We’ve all seen window condensation before and probably have seen some children’s hand prints in it but what causes window condensation and where does it usually occur? Well, there are three possible places where condensation can form on your windows or doors.
- On the interior surface of the glass or frame.
- On the exterior surface of the glass.
- Between the two panes of glass.
In each case the cause of the condensation is different. In this blog post I’m going to concentrate on the most troublesome one – condensation on the interior surface. Condensation on the interior surface of windows and doors is a very common problem in Ireland. In the majority of cases it is a seasonal problem. For the autumn and winter months the windows will be drenched with condensation, and in spring and summer there will be no condensation at all.
Why Does Condensation Appear On Windows/Glass?
Condensation forms when warm humid air comes into contact with a cold surface. The coldest surface in your home is more than likely going to be the windows, especially the glazing. Why is this you ask? Heat always travels from hot to cold. Glass has a relatively high thermal conductivity (heat travels through it more easily) compared to other building materials such as the blocks, insulation or wood used to build the walls in your home. For this reason the windows and glazed doors will be colder than any other surface in your home.
Where is the Humid Air Coming From?
In short, us. Over an 8 hour period an adult with produce the equivalent of a quarter of a pint of water just from the moisture in the air we breathe out. It also comes from showers, boiling a kettle, cooking, drying clothes, pets and plants. It all adds up. We only see this moisture when it forms as condensation on our windows and doors. During the winter months we all like to keep our homes as cosy as possible. In turn we try our upmost to prevent stop cold air getting in, and our precious heated air from escaping. So the moist air that is produced in our homes cannot escape, which exacerbates the problem.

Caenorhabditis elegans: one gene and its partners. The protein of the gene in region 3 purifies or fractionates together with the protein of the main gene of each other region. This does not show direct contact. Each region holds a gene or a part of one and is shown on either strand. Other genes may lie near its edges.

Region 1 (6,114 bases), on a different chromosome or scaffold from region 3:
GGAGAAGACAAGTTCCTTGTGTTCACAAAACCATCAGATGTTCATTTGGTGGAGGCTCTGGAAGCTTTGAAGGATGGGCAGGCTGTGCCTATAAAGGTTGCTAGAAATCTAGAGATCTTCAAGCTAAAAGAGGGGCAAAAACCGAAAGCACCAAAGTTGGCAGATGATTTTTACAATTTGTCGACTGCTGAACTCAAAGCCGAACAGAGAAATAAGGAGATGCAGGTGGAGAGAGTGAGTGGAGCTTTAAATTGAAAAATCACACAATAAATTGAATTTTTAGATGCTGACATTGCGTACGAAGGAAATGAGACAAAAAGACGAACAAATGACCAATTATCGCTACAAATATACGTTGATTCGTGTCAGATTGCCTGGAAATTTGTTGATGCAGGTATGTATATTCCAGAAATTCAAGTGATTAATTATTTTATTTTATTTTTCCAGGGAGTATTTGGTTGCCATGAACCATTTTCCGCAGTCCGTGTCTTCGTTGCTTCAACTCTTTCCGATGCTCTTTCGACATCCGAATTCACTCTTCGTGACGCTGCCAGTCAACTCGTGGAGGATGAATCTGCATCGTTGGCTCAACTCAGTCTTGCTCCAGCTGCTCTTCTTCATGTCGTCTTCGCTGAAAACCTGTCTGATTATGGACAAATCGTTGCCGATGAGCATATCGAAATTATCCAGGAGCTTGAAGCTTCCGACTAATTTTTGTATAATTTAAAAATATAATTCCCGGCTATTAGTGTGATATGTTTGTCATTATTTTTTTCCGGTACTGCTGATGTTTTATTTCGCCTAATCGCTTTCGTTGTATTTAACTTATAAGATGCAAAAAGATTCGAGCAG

Why Do Some Rooms Have More Condensation Than Others?
Bedrooms will probably be the worst rooms. We tend to keep bedroom doors closed, which traps the moist air. Combine this with low outside temperatures at night. You’ll wake up in the morning with your window covered in condensation. Kitchens bathrooms and utility rooms are producers of moisture and are likely areas where you’ll see condensation on your windows.
Are Some Windows More Prone to Condensation Than Others?
Aluminium windows are by far the worst for condensation. As aluminium is a metal it is an excellent conductor of heat. If you put your hand on an aluminium window or door it will feel cold, this is because it is constantly losing heat from inside to outside. If you have aluminium windows, you will notice that the frame will have as much condensation as the glass. Timber and PVC are poor conductors of heat, and usually won’t have any condensation forming on the frames.
What Will Happen If I Don’t Do Anything?
This will depend on how much condensation you have. Mould and mildue grows in damp conditions, and is usually found hand in hand with condensation. This mould and mildue can destroy blinds and curtains. It can also damage plaster around windows. It can also potentially cause respiratory issues.
What Can I Do to Stop Condensation on Windows?
Ventilation will help a lot. Opening your windows or installing window trickle vents will help the warm damp air escape and prevent it forming on your windows.
You can check our range of trickle vents here and the video below shows you how to install the trickle vents.
The best thing to do is to tackle the source of the moist air. In kitchens and bathrooms, use the extractor fans to remove the damp air at the source when cooking. Drying wet clothes is one of the biggest contributors to condensation so try to dry clothes outside as much as possible. Or limit the drying of clothes to one area like the utility room rather than in several rooms around the house and then ventilate this room as drying is taking place. In bedrooms, if you don’t have trickle vents fitted open the windows first thing in the morning.
See Through The Window Condensation
Hopefully this post has helped you understand a bit more about what causes condensation on your windows, where it comes from and how you can go about reducing it. Ultimately if you can reduce the moisture in the air – be it by opening more windows or adding a trickle vent – you’ll be able to reduce the amount of condensation on your windows. If you’ve any tips of your own please comment and leave them below or if you need any help with choosing the right trickle vent for your needs then get in touch!